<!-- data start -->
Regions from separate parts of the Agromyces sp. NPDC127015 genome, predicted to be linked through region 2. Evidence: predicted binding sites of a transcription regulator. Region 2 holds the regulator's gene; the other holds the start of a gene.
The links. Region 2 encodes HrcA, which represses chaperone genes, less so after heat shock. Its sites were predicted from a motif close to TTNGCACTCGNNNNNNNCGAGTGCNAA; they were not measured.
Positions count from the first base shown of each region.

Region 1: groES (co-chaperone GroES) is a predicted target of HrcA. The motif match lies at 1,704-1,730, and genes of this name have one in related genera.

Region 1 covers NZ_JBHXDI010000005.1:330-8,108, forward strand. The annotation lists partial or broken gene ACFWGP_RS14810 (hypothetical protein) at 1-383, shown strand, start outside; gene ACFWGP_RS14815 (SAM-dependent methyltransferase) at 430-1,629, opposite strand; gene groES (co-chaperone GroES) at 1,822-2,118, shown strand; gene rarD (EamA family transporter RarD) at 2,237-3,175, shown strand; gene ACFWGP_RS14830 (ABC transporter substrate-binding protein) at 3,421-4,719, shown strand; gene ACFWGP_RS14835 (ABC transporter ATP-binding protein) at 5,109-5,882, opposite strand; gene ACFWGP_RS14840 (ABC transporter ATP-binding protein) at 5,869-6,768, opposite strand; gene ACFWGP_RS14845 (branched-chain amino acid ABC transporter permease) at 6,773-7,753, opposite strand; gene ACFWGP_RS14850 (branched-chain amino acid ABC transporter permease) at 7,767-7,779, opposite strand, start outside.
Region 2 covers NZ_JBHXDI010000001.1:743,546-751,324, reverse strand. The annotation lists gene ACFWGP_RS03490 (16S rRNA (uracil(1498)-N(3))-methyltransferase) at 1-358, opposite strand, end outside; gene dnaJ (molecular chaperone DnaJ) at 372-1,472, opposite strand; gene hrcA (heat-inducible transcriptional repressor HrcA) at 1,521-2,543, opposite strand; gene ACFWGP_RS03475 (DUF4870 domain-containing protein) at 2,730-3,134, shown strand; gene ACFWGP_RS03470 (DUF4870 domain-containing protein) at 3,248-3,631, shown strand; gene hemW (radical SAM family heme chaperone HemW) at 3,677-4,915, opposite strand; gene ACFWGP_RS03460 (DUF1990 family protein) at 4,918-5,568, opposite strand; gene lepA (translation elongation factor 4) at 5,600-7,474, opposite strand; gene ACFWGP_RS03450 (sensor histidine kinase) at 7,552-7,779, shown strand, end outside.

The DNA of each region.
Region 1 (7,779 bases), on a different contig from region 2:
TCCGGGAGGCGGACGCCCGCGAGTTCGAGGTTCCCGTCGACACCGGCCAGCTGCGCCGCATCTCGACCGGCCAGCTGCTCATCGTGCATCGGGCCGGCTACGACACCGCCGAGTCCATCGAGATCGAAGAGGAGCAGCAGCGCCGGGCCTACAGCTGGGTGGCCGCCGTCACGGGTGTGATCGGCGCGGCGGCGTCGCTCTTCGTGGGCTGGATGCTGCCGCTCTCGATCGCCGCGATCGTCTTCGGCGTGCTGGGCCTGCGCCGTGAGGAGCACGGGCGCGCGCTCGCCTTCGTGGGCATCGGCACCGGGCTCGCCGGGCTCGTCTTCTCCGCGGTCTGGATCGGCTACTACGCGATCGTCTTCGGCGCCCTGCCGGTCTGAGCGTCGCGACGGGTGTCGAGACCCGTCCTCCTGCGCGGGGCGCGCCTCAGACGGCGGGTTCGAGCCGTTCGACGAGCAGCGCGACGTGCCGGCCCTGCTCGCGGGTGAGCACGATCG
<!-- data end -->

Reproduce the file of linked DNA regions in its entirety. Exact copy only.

Regions from separate parts of the Agromyces sp. NPDC127015 genome, predicted to be linked through region 2. Evidence: predicted binding sites of a transcription regulator. Region 2 holds the regulator's gene; the other holds the start of a gene.
The links. Region 2 encodes HrcA, which represses chaperone genes, less so after heat shock. Its sites were predicted from a motif close to TTNGCACTCGNNNNNNNCGAGTGCNAA; they were not measured.
Positions count from the first base shown of each region.

Region 1: groES (co-chaperone GroES) is a predicted target of HrcA. The motif match lies at 1,704-1,730, and genes of this name have one in related genera.

Region 1 covers NZ_JBHXDI010000005.1:330-8,108, forward strand. The annotation lists partial or broken gene ACFWGP_RS14810 (hypothetical protein) at 1-383, shown strand, start outside; gene ACFWGP_RS14815 (SAM-dependent methyltransferase) at 430-1,629, opposite strand; gene groES (co-chaperone GroES) at 1,822-2,118, shown strand; gene rarD (EamA family transporter RarD) at 2,237-3,175, shown strand; gene ACFWGP_RS14830 (ABC transporter substrate-binding protein) at 3,421-4,719, shown strand; gene ACFWGP_RS14835 (ABC transporter ATP-binding protein) at 5,109-5,882, opposite strand; gene ACFWGP_RS14840 (ABC transporter ATP-binding protein) at 5,869-6,768, opposite strand; gene ACFWGP_RS14845 (branched-chain amino acid ABC transporter permease) at 6,773-7,753, opposite strand; gene ACFWGP_RS14850 (branched-chain amino acid ABC transporter permease) at 7,767-7,779, opposite strand, start outside.
Region 2 covers NZ_JBHXDI010000001.1:743,546-751,324, reverse strand. The annotation lists gene ACFWGP_RS03490 (16S rRNA (uracil(1498)-N(3))-methyltransferase) at 1-358, opposite strand, end outside; gene dnaJ (molecular chaperone DnaJ) at 372-1,472, opposite strand; gene hrcA (heat-inducible transcriptional repressor HrcA) at 1,521-2,543, opposite strand; gene ACFWGP_RS03475 (DUF4870 domain-containing protein) at 2,730-3,134, shown strand; gene ACFWGP_RS03470 (DUF4870 domain-containing protein) at 3,248-3,631, shown strand; gene hemW (radical SAM family heme chaperone HemW) at 3,677-4,915, opposite strand; gene ACFWGP_RS03460 (DUF1990 family protein) at 4,918-5,568, opposite strand; gene lepA (translation elongation factor 4) at 5,600-7,474, opposite strand; gene ACFWGP_RS03450 (sensor histidine kinase) at 7,552-7,779, shown strand, end outside.

The DNA of each region.
Region 1 (7,779 bases), on a different contig from region 2:
TCCGGGAGGCGGACGCCCGCGAGTTCGAGGTTCCCGTCGACACCGGCCAGCTGCGCCGCATCTCGACCGGCCAGCTGCTCATCGTGCATCGGGCCGGCTACGACACCGCCGAGTCCATCGAGATCGAAGAGGAGCAGCAGCGCCGGGCCTACAGCTGGGTGGCCGCCGTCACGGGTGTGATCGGCGCGGCGGCGTCGCTCTTCGTGGGCTGGATGCTGCCGCTCTCGATCGCCGCGATCGTCTTCGGCGTGCTGGGCCTGCGCCGTGAGGAGCACGGGCGCGCGCTCGCCTTCGTGGGCATCGGCACCGGGCTCGCCGGGCTCGTCTTCTCCGCGGTCTGGATCGGCTACTACGCGATCGTCTTCGGCGCCCTGCCGGTCTGAGCGTCGCGACGGGTGTCGAGACCCGTCCTCCTGCGCGGGGCGCGCCTCAGACGGCGGGTTCGAGCCGTTCGACGAGCAGCGCGACGTGCCGGCCCTGCTCGCGGGTGAGCACGATCG